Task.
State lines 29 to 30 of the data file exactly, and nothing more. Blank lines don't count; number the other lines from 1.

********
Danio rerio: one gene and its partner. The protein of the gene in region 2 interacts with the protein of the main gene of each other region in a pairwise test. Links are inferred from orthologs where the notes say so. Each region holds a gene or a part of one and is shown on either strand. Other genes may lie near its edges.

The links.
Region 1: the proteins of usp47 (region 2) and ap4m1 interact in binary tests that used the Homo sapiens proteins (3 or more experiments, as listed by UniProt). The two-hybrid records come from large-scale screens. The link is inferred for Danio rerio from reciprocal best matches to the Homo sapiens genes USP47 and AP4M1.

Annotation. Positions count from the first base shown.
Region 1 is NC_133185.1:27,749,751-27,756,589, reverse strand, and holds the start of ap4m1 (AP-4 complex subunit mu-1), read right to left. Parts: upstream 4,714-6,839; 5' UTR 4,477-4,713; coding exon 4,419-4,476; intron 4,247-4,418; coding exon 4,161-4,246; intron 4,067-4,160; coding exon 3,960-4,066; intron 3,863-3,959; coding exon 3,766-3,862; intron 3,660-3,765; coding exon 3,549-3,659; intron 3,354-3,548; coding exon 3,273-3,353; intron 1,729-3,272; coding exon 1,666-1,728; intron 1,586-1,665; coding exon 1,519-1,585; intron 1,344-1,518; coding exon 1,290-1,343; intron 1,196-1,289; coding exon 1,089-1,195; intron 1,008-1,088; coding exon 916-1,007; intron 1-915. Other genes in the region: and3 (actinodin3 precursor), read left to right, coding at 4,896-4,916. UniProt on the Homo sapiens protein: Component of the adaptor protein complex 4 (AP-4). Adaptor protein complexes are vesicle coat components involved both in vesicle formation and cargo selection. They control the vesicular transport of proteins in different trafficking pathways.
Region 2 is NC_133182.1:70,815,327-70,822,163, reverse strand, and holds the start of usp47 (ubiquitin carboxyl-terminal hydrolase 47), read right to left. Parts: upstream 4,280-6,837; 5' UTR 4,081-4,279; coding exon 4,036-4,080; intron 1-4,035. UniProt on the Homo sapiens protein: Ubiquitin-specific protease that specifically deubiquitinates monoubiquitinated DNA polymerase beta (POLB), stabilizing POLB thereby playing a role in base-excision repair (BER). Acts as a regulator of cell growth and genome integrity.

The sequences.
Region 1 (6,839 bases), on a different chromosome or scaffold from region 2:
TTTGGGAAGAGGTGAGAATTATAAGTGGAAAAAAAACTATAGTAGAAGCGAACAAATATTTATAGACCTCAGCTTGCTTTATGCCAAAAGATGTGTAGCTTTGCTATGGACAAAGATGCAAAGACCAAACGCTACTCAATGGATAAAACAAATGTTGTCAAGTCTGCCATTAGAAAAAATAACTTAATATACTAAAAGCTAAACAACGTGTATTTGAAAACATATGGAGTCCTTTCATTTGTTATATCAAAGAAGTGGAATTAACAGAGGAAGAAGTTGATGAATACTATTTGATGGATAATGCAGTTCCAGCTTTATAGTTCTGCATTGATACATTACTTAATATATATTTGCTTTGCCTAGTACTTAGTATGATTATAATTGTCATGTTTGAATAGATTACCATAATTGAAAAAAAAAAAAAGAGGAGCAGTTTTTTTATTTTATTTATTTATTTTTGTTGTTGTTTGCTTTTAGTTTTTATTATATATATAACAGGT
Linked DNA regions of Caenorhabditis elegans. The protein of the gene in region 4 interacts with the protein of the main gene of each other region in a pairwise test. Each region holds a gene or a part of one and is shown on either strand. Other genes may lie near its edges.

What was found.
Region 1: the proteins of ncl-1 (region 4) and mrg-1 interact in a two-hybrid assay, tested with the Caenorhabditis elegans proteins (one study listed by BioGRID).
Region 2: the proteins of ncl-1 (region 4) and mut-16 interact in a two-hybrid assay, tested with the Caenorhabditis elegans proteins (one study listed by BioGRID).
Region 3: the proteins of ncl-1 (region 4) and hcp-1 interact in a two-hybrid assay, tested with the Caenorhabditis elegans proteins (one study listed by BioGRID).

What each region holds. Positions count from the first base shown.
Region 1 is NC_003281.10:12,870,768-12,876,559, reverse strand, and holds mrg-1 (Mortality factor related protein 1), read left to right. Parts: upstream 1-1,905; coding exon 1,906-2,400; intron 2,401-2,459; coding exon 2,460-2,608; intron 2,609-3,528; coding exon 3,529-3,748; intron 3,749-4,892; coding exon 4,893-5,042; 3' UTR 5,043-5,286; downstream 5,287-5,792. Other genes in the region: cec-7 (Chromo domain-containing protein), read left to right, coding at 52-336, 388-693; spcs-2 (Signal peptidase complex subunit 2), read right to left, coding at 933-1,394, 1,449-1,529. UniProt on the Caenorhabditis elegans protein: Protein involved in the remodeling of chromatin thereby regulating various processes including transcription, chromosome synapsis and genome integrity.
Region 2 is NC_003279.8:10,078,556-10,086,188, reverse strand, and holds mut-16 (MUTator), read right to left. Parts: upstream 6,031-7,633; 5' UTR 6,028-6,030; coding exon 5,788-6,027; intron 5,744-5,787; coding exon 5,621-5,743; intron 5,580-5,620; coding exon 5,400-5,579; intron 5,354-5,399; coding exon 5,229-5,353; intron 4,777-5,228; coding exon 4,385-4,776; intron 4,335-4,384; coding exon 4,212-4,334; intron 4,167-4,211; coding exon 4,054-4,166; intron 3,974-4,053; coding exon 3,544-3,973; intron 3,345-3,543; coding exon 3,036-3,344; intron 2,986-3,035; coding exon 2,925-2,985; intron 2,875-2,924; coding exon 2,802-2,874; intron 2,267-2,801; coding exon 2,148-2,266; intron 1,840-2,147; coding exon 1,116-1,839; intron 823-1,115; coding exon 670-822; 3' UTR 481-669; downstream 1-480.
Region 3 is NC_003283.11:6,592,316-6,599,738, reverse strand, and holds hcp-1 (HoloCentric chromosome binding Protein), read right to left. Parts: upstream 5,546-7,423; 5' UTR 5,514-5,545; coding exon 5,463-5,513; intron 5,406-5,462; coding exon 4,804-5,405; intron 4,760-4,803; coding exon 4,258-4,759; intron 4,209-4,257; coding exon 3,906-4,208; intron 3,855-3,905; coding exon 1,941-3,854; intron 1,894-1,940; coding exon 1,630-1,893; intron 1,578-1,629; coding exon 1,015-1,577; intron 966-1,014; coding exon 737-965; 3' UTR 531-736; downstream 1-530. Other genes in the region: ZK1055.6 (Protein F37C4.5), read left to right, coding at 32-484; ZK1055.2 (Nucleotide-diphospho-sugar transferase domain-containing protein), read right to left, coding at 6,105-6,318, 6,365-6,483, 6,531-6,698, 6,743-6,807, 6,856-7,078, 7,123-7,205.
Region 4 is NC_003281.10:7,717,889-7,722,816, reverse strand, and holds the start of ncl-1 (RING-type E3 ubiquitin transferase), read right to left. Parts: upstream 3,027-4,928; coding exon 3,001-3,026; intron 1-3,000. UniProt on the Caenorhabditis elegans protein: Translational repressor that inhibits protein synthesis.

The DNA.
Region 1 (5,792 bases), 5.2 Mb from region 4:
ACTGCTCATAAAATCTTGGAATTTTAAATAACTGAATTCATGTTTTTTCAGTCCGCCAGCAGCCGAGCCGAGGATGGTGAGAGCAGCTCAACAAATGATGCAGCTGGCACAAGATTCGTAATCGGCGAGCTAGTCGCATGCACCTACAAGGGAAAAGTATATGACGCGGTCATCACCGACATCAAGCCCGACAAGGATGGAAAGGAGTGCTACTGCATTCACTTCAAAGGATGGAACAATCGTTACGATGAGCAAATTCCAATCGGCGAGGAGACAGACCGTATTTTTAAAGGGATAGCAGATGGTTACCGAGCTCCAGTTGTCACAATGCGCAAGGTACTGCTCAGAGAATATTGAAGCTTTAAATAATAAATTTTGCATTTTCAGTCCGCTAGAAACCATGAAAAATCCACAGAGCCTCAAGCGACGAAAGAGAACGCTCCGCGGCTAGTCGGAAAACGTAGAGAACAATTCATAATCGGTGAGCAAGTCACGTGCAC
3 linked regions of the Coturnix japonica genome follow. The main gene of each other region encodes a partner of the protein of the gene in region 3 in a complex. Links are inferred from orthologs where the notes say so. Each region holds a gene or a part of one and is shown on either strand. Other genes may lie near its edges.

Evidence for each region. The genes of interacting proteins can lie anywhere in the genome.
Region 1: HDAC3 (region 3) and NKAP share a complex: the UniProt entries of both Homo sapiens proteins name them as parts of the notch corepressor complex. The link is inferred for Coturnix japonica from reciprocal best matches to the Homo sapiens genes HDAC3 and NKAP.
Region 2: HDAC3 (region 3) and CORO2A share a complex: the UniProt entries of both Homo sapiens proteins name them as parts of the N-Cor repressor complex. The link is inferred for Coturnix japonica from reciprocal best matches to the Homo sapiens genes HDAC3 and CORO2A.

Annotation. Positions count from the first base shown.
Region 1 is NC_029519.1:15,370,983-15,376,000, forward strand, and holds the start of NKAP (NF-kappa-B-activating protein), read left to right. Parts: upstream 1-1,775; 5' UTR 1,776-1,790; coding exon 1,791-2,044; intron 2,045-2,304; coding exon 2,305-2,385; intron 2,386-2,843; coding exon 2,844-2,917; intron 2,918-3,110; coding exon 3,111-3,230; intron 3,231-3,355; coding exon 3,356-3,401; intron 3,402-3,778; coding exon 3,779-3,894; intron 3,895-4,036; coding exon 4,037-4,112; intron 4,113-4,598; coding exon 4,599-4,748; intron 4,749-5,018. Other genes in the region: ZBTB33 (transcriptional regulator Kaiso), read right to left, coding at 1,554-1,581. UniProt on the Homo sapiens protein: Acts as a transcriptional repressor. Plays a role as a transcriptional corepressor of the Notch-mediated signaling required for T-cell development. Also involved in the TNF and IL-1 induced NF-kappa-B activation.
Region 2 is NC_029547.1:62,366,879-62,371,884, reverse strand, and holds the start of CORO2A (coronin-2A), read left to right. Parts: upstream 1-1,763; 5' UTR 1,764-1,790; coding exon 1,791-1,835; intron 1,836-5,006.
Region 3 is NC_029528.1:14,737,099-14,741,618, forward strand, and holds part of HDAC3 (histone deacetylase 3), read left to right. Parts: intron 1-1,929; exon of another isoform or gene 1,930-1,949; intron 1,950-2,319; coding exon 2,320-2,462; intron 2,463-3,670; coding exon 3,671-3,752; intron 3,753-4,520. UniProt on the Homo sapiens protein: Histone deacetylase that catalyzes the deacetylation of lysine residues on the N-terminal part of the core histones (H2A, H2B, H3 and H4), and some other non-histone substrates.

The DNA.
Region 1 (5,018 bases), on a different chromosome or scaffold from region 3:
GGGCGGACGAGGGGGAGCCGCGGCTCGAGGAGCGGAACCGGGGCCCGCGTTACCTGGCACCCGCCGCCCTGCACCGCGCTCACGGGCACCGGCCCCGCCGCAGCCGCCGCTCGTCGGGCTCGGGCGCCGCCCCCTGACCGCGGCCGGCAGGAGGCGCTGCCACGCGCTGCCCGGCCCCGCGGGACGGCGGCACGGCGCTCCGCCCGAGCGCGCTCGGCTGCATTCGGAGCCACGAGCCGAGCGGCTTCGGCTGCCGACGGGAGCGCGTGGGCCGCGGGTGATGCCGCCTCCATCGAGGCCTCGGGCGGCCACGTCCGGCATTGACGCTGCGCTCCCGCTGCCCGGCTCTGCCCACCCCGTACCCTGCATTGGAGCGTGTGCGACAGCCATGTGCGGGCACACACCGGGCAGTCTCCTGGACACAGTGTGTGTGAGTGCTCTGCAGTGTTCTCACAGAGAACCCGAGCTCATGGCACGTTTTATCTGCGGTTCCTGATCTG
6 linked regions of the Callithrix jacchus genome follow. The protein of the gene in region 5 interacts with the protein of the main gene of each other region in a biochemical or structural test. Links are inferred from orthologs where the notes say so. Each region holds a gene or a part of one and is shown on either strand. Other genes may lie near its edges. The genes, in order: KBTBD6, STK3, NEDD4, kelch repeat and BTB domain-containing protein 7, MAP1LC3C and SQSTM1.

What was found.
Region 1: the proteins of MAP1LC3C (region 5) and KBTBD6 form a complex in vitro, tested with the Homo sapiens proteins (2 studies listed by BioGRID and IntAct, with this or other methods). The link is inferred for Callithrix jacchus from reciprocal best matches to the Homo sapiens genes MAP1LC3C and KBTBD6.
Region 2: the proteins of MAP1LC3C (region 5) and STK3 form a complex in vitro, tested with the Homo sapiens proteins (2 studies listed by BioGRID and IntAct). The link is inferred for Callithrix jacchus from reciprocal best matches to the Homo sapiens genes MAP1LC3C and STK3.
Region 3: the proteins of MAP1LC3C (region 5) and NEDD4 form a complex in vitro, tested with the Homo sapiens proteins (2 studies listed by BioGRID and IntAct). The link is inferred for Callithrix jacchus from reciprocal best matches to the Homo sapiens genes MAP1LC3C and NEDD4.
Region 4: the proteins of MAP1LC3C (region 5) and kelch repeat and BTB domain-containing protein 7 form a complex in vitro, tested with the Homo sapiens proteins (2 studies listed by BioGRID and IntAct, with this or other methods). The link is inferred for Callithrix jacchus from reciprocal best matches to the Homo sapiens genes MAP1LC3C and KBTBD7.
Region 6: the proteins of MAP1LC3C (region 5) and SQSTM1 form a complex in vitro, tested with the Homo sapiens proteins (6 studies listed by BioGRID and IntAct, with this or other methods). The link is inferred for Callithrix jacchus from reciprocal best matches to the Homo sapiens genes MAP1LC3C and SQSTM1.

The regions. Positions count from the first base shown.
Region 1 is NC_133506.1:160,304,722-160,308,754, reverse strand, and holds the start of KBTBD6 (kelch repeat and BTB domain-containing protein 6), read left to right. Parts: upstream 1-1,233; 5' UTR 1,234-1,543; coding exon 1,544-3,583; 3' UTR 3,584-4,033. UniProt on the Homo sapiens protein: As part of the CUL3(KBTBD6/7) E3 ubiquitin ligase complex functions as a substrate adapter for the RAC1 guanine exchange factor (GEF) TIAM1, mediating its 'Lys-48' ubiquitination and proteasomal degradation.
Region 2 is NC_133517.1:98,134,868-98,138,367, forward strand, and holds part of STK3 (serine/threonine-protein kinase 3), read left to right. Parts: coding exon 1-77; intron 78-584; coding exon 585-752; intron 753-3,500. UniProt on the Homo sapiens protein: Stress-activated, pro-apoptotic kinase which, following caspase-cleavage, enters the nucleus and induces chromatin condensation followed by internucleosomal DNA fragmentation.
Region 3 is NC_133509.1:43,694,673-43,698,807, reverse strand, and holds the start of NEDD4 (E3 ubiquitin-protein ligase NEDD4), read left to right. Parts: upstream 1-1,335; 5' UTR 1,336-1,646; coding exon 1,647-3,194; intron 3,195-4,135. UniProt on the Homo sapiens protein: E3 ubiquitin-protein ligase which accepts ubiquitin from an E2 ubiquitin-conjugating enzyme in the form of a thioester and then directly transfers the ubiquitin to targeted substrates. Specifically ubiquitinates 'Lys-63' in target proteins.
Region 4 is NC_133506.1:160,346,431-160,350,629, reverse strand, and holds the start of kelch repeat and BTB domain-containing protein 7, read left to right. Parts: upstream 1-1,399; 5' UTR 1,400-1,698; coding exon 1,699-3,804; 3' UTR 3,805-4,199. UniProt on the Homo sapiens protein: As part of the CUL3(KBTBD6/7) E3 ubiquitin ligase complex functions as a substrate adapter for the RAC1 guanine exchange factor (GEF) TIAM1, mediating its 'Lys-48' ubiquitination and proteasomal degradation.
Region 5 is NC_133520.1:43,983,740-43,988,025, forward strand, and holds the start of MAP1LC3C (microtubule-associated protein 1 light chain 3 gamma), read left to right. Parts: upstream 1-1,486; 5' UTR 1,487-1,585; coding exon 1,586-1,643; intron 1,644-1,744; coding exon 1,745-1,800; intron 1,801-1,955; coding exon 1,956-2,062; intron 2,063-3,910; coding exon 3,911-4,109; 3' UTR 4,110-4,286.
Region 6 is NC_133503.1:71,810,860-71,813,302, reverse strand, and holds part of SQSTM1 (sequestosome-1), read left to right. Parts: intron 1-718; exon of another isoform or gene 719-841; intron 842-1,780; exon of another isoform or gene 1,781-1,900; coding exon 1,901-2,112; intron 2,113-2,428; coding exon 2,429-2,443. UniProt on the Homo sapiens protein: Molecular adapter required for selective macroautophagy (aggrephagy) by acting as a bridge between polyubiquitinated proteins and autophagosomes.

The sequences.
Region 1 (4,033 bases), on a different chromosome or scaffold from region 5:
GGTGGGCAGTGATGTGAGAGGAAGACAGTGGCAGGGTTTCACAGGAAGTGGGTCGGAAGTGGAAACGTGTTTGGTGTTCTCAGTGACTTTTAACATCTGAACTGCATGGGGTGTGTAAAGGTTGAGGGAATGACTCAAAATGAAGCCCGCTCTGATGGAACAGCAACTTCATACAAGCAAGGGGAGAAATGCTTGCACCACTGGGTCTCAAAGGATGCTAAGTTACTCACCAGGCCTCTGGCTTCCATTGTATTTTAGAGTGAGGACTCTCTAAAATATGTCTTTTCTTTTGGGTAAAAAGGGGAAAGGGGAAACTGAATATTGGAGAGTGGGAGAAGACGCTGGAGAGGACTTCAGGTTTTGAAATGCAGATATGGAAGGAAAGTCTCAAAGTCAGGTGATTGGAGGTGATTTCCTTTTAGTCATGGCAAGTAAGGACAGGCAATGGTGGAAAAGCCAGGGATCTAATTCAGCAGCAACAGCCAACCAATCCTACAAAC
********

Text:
Region 2 is NC_029547.1:62,366,879-62,371,884, reverse strand, and holds the start of CORO2A (coronin-2A), read left to right. Parts: upstream 1-1,763; 5' UTR 1,764-1,790; coding exon 1,791-1,835; intron 1,836-5,006.
Region 3 is NC_029528.1:14,737,099-14,741,618, forward strand, and holds part of HDAC3 (histone deacetylase 3), read left to right. Parts: intron 1-1,929; exon of another isoform or gene 1,930-1,949; intron 1,950-2,319; coding exon 2,320-2,462; intron 2,463-3,670; coding exon 3,671-3,752; intron 3,753-4,520. UniProt on the Homo sapiens protein: Histone deacetylase that catalyzes the deacetylation of lysine residues on the N-terminal part of the core histones (H2A, H2B, H3 and H4), and some other non-histone substrates.